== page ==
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BOREDOM BUSTERS. Breaking the Bonds of Boredom. Everyone is bored… Sometime Boredom is….. boring. Boredom is…. The place where we begin to hate the sameness of our lives. Everything becomes tasteless . Nothing satisfies . Avram Davis. Boredom is….

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boredom busters


Breaking the Bonds

of Boredom

boredom is
Boredom is…

The place where we begin to hatethe sameness of our lives.

Everythingbecomes tasteless. Nothing satisfies.

Avram Davis

boredom is1
Boredom is….

When we must do what we don’twant to do


don’t want to do what we must.

Linda Deal

research says

Some people are more prone

to boredom

than others

(Farmer & Sundberg, 1986, Eysenck & Zuckerman, 1978, Sundberg & Bisno, 1983)

Adolescents Males

Seniors Extroverts

research says1

Boredom leads to other problems

(The National Center on Addiction and Substance Abuse (CASA) at Columbia University)

Drug Abuse School attendance

School dropouts Overeating

Underachievement Alcoholism

research says2
Boredom occurs in and out of school (Larson & Richards, 1991)

Boredom can be situational or dispositional (Farmer & Sundberg, 1986)

boredom and gifted research
Boredom and Gifted Research
  • A student does not have to be gifted to be bored in school (Feldhusen & Kroll, 1991; Gallagher, Harradine & Coleman, 1997; Larson & Richards, 1991)
  • A lack of challenge is the most commonly identified cause for classroom boredom. (Gentry, Gable & Springer, 2000).
  • Gifted children spend at least one-fourth to one-half of the regular classroom time waiting for others to catch up. Boredom is rampant because of the age tracking in our public schools. Webb, Meckstroth and Tolan, 1982; Winner, 2000
  • 871 gifted students cited lack of challenge with boredom when they stated their opinions of their schooling. (Gallagher, Harradine, and Coleman,1997)
  • Boredom occurs when teachers expect too little"

Csikszentmihalyi, Rathunde, and Whalen (1993)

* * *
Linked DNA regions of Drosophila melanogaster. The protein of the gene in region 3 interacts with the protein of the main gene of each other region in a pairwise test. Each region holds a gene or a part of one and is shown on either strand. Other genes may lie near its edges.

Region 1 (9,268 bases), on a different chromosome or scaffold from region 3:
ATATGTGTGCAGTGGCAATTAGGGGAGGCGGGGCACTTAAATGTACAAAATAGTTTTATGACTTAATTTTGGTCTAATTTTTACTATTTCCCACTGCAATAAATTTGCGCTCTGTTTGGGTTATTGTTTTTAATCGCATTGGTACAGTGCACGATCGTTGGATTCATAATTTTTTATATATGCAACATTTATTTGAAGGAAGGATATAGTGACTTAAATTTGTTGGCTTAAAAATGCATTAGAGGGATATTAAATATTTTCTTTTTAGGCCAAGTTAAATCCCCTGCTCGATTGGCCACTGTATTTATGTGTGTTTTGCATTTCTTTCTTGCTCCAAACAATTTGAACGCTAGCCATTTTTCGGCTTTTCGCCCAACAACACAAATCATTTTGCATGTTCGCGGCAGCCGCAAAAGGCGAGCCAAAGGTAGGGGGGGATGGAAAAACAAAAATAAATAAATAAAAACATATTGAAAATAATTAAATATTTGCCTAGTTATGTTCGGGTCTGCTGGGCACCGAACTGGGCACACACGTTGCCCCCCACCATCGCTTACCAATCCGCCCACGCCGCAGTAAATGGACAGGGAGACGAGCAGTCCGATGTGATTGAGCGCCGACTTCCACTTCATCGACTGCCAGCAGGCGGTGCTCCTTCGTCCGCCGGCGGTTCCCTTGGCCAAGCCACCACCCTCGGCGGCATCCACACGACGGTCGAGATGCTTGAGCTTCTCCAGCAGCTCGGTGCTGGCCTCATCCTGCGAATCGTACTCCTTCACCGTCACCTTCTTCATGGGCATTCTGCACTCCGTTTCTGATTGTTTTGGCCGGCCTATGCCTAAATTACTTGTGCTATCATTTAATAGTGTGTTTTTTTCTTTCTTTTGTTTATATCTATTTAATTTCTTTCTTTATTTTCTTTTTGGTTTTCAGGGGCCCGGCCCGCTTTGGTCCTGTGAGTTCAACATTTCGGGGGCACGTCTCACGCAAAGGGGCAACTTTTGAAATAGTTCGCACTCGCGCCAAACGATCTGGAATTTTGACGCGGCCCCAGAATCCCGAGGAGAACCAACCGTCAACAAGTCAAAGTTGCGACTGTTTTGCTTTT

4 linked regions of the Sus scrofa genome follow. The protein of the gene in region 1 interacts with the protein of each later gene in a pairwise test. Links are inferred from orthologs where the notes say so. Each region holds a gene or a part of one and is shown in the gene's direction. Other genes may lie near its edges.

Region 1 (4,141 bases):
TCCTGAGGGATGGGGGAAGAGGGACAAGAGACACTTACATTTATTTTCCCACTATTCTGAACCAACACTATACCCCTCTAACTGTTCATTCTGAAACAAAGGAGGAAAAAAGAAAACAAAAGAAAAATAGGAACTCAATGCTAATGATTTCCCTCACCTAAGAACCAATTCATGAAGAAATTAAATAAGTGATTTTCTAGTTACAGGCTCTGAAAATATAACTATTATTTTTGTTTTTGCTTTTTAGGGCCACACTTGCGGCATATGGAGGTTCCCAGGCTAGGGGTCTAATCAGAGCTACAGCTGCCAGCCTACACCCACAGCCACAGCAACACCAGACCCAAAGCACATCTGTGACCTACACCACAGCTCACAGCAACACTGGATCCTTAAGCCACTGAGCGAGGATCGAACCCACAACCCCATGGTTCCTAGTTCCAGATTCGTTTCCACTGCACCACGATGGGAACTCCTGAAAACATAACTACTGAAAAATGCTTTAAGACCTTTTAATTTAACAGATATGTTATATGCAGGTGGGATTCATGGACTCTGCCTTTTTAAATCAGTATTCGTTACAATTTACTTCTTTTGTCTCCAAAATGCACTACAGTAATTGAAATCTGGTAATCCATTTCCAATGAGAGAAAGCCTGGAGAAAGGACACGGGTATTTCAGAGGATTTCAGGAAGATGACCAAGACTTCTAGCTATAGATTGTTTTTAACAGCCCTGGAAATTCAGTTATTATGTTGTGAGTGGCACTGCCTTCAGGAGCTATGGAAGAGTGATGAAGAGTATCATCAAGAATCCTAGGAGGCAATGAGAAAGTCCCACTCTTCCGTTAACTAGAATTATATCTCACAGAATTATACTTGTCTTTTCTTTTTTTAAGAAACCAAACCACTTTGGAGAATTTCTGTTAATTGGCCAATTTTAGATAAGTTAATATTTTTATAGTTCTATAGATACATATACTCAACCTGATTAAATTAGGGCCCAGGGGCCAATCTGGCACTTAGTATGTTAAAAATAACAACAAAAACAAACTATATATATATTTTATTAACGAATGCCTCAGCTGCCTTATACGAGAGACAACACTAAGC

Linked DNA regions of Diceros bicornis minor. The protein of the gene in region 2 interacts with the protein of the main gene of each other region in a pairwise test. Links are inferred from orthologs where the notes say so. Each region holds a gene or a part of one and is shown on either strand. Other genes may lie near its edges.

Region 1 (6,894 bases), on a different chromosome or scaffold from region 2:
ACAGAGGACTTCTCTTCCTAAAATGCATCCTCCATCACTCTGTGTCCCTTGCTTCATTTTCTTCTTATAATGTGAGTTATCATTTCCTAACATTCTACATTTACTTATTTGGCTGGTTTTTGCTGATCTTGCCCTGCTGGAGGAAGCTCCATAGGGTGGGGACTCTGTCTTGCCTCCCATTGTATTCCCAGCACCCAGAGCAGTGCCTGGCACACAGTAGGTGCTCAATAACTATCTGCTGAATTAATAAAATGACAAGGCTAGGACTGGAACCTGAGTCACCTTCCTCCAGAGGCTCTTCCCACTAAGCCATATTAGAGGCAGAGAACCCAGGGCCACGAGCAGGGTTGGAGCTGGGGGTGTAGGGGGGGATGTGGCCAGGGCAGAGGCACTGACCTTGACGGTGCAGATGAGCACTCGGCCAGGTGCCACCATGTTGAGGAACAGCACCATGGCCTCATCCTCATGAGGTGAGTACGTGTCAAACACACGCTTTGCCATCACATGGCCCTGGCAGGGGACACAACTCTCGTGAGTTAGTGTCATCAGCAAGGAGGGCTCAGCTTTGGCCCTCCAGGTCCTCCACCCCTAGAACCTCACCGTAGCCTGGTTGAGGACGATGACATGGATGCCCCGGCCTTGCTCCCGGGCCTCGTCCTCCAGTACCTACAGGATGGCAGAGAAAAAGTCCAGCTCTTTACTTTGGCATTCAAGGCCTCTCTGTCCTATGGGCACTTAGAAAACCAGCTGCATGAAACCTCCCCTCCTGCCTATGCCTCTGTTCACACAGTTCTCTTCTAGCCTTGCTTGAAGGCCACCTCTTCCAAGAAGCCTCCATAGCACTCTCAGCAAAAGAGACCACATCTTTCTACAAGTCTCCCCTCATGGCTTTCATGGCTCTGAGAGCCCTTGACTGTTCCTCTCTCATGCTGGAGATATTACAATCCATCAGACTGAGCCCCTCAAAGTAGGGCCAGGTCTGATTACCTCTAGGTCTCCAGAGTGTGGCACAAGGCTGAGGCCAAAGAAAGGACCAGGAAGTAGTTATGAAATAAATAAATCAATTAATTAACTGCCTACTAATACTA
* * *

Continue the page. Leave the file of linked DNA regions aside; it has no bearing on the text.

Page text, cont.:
Not enough physical activity

Does not feel in control

Basic needs are not fulfilled

Does not have coping options

physical activity
Physical Activity
  • Gifted children have psychomotor intensities.
      • Talk fast and often
      • Always fidgeting
      • Nervous habits
      • Compulsively doing something
      • Marked enthusiasm
feelings of control
Feelings of Control
  • Gifted children have sensual/intellectual intensities
      • Pressure for action
      • Compulsive organizing
      • Detailed planning
      • Internal locus of control
basic needs fulfilled
Basic Needs Fulfilled

Gifted children have many needs

  • Need for competition
  • Need to be in the
  • Need for positive feelings of self worth
  • Need to have fears and anxieties
  • Need for others to understand them in relationships
  • Need for emotional ties and attachments
  • Need to have feelings of inadequacy and inferiority allayed




coping options
Coping Options

Because many gifted children

are creative and intelligent,

they may have a

range of possible coping skills.


when we are bored we
Tired, apathetic, listless

Impatient, trapped

Helpless, confused, conflicted

Sad, displeased,

Annoyed, angry, frustrated

Dull, disinterested


When we are bored we ….


responses to boredom
Responses to Boredom

Believes work is too easy, too difficult or just acts disinterested

Procrastinates because

it requires too much effort to begin

responses to boredom1
Responses to Boredom

Act inappropriately

  • Talk back
  • Challenges authority
  • Disregard the rules
  • Shows hostility
  • Damages property
  • Truancy
track it the boredom log
Track It!...The Boredom Log


Time of day?

Check for physical reasons

track it the boredom log1
Track It!...The Boredom Log


Type of Activity?

Plan ways to remain engaged to hold interest

track it the boredom log2